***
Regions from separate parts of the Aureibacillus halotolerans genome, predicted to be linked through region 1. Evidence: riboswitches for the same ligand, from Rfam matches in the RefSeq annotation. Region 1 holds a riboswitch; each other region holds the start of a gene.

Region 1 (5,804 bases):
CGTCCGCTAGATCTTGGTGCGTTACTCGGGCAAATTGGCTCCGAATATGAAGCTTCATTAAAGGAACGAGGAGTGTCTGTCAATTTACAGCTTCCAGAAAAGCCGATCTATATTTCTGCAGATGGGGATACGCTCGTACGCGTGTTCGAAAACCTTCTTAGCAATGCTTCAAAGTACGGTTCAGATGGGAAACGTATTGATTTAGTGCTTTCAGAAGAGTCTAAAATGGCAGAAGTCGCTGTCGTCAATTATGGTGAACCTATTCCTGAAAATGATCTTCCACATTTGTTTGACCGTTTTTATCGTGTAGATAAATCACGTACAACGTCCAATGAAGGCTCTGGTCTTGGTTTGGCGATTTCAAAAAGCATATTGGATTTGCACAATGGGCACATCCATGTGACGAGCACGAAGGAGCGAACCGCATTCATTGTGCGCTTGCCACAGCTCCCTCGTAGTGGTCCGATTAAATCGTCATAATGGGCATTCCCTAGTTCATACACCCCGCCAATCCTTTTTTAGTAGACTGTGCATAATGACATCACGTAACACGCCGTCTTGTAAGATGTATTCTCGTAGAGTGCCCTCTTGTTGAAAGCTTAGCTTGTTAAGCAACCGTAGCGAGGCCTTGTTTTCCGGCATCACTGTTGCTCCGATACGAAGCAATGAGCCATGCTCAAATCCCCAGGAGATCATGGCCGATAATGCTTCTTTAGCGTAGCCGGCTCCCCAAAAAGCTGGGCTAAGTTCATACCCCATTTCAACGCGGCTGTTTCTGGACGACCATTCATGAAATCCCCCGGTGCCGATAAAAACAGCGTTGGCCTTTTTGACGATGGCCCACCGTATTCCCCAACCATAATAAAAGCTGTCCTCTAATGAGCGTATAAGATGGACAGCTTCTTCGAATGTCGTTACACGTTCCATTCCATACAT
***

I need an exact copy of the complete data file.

Regions from separate parts of the Aureibacillus halotolerans genome, predicted to be linked through region 1. Evidence: riboswitches for the same ligand, from Rfam matches in the RefSeq annotation. Region 1 holds a riboswitch; each other region holds the start of a gene.

Region 1 (5,804 bases):
CGTCCGCTAGATCTTGGTGCGTTACTCGGGCAAATTGGCTCCGAATATGAAGCTTCATTAAAGGAACGAGGAGTGTCTGTCAATTTACAGCTTCCAGAAAAGCCGATCTATATTTCTGCAGATGGGGATACGCTCGTACGCGTGTTCGAAAACCTTCTTAGCAATGCTTCAAAGTACGGTTCAGATGGGAAACGTATTGATTTAGTGCTTTCAGAAGAGTCTAAAATGGCAGAAGTCGCTGTCGTCAATTATGGTGAACCTATTCCTGAAAATGATCTTCCACATTTGTTTGACCGTTTTTATCGTGTAGATAAATCACGTACAACGTCCAATGAAGGCTCTGGTCTTGGTTTGGCGATTTCAAAAAGCATATTGGATTTGCACAATGGGCACATCCATGTGACGAGCACGAAGGAGCGAACCGCATTCATTGTGCGCTTGCCACAGCTCCCTCGTAGTGGTCCGATTAAATCGTCATAATGGGCATTCCCTAGTTCATACACCCCGCCAATCCTTTTTTAGTAGACTGTGCATAATGACATCACGTAACACGCCGTCTTGTAAGATGTATTCTCGTAGAGTGCCCTCTTGTTGAAAGCTTAGCTTGTTAAGCAACCGTAGCGAGGCCTTGTTTTCCGGCATCACTGTTGCTCCGATACGAAGCAATGAGCCATGCTCAAATCCCCAGGAGATCATGGCCGATAATGCTTCTTTAGCGTAGCCGGCTCCCCAAAAAGCTGGGCTAAGTTCATACCCCATTTCAACGCGGCTGTTTCTGGACGACCATTCATGAAATCCCCCGGTGCCGATAAAAACAGCGTTGGCCTTTTTGACGATGGCCCACCGTATTCCCCAACCATAATAAAAGCTGTCCTCTAATGAGCGTATAAGATGGACAGCTTCTTCGAATGTCGTTACACGTTCCATTCCATACAT